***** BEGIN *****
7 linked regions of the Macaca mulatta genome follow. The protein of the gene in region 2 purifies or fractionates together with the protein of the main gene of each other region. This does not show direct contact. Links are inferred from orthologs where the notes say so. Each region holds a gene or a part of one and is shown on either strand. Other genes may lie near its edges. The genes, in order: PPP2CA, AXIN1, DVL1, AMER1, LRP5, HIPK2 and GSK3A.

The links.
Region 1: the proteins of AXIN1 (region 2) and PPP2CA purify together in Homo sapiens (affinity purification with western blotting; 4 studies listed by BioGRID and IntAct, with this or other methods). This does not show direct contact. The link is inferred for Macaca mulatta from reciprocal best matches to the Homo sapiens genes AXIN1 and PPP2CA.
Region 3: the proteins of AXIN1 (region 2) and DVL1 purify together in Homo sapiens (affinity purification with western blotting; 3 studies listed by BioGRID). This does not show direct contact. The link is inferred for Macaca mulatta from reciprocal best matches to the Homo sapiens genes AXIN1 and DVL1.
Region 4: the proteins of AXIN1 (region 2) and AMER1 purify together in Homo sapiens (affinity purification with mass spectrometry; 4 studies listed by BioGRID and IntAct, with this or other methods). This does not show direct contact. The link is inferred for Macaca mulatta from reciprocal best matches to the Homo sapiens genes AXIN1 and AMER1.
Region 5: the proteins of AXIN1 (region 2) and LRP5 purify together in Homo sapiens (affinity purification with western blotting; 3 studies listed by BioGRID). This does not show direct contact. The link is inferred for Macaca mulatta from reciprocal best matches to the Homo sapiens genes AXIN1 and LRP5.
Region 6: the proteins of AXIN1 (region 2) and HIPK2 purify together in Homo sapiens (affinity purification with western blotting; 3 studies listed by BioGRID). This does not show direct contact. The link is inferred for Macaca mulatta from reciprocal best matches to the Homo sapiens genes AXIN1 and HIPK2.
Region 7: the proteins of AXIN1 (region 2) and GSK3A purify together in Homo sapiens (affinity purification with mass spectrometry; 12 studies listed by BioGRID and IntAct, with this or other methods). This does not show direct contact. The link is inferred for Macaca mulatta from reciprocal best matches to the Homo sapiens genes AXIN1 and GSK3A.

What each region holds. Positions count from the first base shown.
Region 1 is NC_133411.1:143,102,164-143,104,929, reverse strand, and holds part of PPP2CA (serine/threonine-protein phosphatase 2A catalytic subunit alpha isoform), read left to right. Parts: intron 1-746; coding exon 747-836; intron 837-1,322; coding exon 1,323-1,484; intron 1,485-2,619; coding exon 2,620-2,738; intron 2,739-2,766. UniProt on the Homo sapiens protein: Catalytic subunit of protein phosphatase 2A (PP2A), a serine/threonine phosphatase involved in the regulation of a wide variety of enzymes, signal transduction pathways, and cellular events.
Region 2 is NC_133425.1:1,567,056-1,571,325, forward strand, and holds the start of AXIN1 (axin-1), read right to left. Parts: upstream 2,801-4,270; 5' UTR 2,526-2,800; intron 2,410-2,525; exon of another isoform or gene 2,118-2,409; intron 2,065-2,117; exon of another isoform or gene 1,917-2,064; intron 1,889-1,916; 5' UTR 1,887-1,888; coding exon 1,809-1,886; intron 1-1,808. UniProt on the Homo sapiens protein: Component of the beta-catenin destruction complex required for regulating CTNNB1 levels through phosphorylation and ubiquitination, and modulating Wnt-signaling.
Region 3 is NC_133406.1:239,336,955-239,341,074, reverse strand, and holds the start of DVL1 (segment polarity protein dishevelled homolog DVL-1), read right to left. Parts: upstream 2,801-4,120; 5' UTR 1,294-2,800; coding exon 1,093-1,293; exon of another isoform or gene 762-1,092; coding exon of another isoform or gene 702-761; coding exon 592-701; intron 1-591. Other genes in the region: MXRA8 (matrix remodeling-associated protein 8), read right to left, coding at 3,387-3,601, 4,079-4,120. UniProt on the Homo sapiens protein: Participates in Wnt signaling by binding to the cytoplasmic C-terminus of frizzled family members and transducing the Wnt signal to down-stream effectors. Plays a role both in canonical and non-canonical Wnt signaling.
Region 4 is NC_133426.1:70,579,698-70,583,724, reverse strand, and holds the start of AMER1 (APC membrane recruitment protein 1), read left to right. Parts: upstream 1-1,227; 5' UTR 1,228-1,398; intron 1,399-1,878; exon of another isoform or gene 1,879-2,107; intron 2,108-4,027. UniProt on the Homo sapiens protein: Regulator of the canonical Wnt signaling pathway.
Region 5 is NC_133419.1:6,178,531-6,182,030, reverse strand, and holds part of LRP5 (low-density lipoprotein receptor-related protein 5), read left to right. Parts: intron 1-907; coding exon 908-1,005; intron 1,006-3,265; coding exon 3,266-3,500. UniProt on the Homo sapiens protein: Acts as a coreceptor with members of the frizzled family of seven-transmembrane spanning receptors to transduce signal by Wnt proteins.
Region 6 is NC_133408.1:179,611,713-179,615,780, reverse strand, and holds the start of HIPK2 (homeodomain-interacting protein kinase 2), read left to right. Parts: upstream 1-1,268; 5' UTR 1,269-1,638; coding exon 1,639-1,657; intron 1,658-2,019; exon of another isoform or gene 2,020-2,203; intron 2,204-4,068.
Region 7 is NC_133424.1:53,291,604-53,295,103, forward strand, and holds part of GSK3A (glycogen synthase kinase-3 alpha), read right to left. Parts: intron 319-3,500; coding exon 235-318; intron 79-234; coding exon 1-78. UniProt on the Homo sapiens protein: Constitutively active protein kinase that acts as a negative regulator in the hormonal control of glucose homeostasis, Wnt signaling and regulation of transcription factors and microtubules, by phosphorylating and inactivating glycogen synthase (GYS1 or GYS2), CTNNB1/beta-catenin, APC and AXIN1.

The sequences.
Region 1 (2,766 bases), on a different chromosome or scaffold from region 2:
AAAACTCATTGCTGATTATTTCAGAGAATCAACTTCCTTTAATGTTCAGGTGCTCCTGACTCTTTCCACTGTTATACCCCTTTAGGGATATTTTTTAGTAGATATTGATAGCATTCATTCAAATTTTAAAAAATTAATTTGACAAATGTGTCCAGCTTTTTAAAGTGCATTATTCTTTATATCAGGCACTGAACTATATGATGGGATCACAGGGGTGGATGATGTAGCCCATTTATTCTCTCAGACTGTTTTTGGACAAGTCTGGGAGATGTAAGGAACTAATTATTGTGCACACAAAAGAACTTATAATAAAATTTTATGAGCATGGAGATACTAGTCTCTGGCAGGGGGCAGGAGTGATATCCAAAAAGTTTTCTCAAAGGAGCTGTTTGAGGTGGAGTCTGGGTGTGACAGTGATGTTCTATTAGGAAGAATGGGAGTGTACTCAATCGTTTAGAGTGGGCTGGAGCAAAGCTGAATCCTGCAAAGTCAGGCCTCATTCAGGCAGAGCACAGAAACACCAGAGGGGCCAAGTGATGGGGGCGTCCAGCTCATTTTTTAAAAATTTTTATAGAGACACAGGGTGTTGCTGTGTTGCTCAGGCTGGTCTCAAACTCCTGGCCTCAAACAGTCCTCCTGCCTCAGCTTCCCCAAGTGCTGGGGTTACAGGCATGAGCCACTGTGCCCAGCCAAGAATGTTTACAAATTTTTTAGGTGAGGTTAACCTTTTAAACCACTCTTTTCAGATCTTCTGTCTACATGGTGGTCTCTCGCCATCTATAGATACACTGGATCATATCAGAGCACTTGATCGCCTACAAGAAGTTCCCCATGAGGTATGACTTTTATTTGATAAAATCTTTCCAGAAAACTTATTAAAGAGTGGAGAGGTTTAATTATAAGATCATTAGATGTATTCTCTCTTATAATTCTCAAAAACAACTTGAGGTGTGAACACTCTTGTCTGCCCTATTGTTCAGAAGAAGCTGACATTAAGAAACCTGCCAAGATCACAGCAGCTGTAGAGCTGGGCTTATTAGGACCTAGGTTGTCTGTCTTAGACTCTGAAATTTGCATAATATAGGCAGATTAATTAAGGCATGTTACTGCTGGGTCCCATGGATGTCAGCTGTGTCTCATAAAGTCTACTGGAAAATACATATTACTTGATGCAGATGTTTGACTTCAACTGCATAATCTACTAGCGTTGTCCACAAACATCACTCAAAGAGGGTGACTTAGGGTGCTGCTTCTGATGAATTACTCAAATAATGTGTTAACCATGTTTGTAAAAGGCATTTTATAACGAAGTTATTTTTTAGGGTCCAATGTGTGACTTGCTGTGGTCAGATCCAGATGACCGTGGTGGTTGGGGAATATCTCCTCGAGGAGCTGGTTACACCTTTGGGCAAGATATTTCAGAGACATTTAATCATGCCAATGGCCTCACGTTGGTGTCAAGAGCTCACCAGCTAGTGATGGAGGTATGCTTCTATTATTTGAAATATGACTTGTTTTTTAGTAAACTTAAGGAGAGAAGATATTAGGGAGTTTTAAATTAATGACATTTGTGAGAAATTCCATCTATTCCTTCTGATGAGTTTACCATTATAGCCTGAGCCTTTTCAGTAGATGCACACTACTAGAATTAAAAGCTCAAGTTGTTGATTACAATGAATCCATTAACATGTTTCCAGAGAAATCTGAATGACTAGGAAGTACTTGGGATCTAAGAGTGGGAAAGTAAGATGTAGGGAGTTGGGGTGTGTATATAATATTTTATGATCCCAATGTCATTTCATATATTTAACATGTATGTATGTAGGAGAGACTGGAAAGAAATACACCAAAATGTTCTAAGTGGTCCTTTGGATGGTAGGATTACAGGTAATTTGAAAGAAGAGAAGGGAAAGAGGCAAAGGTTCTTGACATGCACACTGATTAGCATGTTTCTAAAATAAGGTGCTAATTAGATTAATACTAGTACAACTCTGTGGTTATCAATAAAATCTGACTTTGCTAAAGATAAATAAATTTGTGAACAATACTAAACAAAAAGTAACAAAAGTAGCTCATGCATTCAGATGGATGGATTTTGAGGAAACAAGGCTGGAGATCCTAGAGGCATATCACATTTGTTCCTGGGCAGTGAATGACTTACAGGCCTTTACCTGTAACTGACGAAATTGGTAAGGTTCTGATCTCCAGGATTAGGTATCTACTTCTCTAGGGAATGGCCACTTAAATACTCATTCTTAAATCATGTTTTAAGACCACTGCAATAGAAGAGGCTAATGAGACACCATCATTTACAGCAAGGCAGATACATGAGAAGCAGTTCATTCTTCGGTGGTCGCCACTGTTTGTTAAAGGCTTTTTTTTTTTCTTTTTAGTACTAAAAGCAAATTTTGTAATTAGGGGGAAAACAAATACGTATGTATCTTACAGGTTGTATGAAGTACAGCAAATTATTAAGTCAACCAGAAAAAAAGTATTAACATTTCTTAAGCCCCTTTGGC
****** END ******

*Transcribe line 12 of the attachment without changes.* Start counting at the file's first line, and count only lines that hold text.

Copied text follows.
Region 3 is NC_133406.1:239,336,955-239,341,074, reverse strand, and holds the start of DVL1 (segment polarity protein dishevelled homolog DVL-1), read right to left. Parts: upstream 2,801-4,120; 5' UTR 1,294-2,800; coding exon 1,093-1,293; exon of another isoform or gene 762-1,092; coding exon of another isoform or gene 702-761; coding exon 592-701; intron 1-591. Other genes in the region: MXRA8 (matrix remodeling-associated protein 8), read right to left, coding at 3,387-3,601, 4,079-4,120. UniProt on the Homo sapiens protein: Participates in Wnt signaling by binding to the cytoplasmic C-terminus of frizzled family members and transducing the Wnt signal to down-stream effectors. Plays a role both in canonical and non-canonical Wnt signaling.